Context-Driven Resume: Heuristics

Posted by Albert Gareev on Feb 16, 2016 | Categories: Hiring ProcessJob Finding


Since the beginning of Toronto Testing Meetup, I’ve often been asked for help in job search. I organized and streamlined it into a re-occurring project: Job Finding Club. I’ve done it both as a brief advisory and as dedicated events.

Per my observations, the most common, as well as the most misunderstood and the most overrated aspect is resume. Writing about resume myths deserves a piece of its own. My particular, not anticipated challenge was that one needs to be set free of those myths in order to be able to create a good resume.


The Approach

The approach I found working well is explaining the purpose and “mechanics” of the process elements in resume writing – and, more importantly, the way resume is reviewed. That is, learning about the context!

By now, I’ve got a collection of written pieces and ideas that I’m happy to share with the broader community. I’m also interested in any feedback or counter-examples from your experiences.

Reminder: take everything as heuristics.

First of all, my..

Resume Heuristics

As a contractor with 10+ years of experience being constantly in job search on highly competitive Toronto market I came to the following.

  • The main purpose of the resume is to bring back at least 50% positive response rate (i.e. invitation for an interview). Assuming the positions were real, the match was realistic, the applications were direct, and cover letters were also in a good standing.
    • There are factors I can control, factors I can influence, out-of-my-control factors, and even completely random ones. Thus 100% might be achievable only in very specific contexts and circumstances, and I don’t put my bet on those.
    • I’m satisfied with 50% but you may want to consider your own rate and put more effort into the resume development.
  • If #1 condition is fulfilled the resume is good enough. Otherwise, I need to keep improving my resume AND my skills and experiences.
  • There is no single best resume format. Job seekers must work out their individual “good enough” format based on the current job market, their skills and experiences, work history, and anything that might be of value for the prospective employer. In testing, those might be..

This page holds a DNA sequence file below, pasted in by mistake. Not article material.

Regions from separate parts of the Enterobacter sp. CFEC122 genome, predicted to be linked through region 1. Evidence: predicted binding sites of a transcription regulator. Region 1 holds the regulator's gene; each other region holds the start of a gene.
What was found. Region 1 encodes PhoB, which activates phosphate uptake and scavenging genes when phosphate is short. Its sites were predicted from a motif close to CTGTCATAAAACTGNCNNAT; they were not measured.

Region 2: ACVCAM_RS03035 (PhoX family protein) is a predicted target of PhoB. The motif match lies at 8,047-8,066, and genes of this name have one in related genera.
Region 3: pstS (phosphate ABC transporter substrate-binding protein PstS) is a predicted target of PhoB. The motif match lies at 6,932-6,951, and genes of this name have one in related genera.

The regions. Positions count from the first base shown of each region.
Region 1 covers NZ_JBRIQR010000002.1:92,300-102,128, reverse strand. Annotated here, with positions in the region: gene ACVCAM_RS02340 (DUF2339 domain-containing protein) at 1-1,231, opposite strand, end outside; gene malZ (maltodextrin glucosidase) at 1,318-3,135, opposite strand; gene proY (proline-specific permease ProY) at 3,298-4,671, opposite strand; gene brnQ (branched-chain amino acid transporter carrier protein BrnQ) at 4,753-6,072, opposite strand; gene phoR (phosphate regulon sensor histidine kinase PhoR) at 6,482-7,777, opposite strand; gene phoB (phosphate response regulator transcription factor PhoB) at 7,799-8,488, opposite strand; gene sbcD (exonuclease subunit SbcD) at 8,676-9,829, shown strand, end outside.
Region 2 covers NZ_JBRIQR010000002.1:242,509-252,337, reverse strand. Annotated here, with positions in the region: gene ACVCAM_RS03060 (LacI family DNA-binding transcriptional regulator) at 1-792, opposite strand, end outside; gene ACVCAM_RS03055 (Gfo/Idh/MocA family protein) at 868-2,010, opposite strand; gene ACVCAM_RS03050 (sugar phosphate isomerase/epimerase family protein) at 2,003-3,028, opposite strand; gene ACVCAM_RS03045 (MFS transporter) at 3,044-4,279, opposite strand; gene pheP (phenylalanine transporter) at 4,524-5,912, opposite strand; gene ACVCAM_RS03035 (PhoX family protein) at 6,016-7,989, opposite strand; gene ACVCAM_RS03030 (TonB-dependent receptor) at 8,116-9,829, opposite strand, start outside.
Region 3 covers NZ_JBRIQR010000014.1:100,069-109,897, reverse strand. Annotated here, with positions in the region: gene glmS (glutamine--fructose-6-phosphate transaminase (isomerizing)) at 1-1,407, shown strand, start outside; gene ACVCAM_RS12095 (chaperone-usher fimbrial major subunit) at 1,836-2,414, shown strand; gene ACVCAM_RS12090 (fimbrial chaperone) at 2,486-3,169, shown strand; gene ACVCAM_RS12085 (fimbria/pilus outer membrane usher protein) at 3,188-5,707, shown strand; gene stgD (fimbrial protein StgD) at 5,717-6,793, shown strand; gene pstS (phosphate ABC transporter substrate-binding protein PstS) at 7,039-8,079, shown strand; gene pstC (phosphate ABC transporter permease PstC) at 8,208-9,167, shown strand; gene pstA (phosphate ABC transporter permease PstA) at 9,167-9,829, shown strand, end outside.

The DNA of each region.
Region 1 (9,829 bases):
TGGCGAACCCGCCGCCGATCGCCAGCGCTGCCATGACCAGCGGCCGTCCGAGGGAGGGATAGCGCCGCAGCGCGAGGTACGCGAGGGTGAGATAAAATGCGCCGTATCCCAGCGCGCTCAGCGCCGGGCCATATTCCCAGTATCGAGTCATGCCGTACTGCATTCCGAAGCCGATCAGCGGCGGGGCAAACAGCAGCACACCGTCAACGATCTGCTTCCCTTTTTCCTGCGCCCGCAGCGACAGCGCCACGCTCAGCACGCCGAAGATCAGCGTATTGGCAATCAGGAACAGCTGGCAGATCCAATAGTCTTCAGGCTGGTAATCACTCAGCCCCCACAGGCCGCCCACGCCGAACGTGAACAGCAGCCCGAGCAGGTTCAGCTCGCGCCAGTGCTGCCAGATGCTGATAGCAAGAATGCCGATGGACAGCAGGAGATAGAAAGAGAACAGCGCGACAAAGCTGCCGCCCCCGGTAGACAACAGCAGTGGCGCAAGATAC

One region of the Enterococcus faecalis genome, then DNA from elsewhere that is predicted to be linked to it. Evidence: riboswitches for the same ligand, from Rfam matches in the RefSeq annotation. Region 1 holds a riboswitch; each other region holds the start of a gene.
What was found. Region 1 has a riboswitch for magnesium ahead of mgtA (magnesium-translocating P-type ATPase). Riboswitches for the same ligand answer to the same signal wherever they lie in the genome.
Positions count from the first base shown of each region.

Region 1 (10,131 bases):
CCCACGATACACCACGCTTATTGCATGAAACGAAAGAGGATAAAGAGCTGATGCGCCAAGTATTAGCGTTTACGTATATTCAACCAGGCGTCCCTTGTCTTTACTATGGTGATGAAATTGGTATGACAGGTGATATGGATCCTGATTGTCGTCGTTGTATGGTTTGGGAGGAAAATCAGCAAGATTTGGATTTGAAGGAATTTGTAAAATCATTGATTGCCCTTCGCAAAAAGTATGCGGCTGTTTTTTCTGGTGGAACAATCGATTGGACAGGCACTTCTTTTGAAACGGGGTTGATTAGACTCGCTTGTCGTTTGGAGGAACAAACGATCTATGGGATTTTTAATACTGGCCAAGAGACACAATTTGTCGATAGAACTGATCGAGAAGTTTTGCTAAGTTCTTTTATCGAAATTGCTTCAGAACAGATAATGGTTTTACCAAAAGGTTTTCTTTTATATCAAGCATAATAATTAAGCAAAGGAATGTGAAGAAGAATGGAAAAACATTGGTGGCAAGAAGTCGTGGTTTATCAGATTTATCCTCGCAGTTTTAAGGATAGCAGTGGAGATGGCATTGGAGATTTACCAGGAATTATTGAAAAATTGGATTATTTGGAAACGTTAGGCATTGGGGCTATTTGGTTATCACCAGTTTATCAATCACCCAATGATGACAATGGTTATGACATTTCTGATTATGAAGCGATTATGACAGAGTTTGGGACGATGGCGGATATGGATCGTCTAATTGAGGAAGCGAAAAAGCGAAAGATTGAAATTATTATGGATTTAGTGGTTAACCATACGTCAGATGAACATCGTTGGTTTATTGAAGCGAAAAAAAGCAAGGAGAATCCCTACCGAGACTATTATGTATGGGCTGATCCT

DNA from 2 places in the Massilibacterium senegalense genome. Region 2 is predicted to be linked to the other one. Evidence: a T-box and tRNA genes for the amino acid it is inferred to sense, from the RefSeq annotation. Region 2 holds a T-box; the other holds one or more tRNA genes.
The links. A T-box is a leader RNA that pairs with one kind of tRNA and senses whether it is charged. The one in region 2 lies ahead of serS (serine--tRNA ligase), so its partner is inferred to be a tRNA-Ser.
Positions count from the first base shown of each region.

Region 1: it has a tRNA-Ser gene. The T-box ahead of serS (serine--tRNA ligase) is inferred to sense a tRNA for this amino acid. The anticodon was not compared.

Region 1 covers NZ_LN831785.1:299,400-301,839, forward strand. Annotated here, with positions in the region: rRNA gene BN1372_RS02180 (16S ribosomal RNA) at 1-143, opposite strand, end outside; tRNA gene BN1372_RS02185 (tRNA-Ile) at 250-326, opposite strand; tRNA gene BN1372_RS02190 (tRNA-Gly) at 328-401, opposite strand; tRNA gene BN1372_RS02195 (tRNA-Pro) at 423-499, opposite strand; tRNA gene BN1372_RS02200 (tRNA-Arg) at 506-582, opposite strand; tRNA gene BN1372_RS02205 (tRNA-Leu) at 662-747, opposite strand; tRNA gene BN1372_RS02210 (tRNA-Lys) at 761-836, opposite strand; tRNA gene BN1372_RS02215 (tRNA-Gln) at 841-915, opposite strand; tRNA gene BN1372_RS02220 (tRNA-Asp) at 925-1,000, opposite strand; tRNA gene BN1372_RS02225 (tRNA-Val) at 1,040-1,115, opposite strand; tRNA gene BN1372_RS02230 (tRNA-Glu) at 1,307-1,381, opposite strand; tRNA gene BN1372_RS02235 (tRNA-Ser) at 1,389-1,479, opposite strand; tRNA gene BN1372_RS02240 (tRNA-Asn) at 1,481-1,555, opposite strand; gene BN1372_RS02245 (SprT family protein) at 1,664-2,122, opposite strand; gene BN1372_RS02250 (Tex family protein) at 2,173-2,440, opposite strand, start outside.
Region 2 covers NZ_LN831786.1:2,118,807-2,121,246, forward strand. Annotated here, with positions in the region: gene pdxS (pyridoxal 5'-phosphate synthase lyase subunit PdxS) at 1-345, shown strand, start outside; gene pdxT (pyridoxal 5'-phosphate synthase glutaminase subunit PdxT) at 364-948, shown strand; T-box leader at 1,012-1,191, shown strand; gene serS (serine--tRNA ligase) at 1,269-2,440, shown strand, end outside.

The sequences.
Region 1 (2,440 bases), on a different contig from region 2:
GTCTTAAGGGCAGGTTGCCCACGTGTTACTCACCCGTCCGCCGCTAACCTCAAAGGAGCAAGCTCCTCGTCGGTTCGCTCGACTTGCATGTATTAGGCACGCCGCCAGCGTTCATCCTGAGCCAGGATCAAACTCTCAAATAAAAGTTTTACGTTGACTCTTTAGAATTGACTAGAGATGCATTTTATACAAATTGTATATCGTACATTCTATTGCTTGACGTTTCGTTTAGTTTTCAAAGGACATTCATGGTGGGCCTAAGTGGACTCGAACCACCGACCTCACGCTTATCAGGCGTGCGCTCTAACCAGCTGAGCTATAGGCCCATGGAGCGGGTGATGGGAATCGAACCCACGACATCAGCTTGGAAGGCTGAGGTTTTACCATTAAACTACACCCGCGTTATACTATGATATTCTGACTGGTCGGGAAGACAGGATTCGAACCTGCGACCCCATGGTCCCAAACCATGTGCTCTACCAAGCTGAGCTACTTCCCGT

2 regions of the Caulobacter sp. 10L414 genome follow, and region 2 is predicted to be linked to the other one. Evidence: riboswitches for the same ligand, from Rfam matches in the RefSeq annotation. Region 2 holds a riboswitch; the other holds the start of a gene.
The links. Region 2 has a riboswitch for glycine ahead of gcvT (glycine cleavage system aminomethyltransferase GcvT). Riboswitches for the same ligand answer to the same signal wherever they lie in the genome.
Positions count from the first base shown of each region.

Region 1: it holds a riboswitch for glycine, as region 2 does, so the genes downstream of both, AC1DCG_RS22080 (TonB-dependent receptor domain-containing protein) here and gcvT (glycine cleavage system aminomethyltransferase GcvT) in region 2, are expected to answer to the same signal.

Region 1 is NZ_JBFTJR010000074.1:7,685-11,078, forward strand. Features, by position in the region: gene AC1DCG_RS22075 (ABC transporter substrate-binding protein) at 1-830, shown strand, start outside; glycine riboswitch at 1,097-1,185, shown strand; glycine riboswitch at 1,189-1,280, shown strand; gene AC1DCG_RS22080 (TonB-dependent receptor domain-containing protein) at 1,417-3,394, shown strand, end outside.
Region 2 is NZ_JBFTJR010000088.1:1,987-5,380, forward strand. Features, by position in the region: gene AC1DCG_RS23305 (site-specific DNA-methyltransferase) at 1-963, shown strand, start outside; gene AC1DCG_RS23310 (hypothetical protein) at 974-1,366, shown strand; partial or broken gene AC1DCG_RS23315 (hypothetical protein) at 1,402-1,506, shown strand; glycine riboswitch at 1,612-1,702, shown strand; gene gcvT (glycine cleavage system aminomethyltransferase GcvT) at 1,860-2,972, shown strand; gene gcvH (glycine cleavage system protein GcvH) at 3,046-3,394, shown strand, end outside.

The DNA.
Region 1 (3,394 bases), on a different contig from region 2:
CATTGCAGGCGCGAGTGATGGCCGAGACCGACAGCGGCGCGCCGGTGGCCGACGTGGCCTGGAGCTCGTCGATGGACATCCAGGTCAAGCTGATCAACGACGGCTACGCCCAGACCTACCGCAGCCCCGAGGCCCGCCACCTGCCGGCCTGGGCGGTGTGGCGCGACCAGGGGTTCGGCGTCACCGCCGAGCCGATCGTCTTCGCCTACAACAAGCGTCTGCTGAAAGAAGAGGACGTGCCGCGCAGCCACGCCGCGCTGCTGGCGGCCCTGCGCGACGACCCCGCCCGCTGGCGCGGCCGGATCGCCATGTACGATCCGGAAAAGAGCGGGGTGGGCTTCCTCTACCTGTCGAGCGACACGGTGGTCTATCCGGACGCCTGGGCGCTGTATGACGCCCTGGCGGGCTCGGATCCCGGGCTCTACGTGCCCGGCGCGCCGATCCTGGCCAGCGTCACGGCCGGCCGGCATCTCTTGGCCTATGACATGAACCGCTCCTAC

• Skills in learning, writing, presentation, mind-mapping,..
    • Experiences participating in open source and crowd sourced testing projects
    • Engagements in professional community, like attending conferences and meetups

Oh, almost forgot the “disregard” heuristic

Resume doesn't matter as much as your professional reputation. If you have the reputation the resume might be a mere formality in hiring.

  • Reputation is a context-sensitive attribute. It might be the reputation you’ve earned with someone who had hired you before – or a recommendation from that person. But outside that circle you might be completely indistinguishable.
  • Reputation is not something gained once and forever. It can build up but it also deteriorates.
  • I observed people with very poorly written resumes being hired for their reputation and people with flawless resumes being rejected due to the lack of it.
  • Recruiters might be less concerned with the professional reputation simply because they’re NOT the part of the same professional community. It’s Okay. Strong reputation gives a freedom to pass on the disrespectful contacts.

Interlude: On Reputation

Building one’s professional reputation is a huge theme on its own.

Let me suggest these two inspiring talks given by James Bach.

(Stay tuned. To be continued..)

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This work by Albert Gareev is licensed under a Creative Commons Attribution-NonCommercial-NoDerivs 3.0 Unported.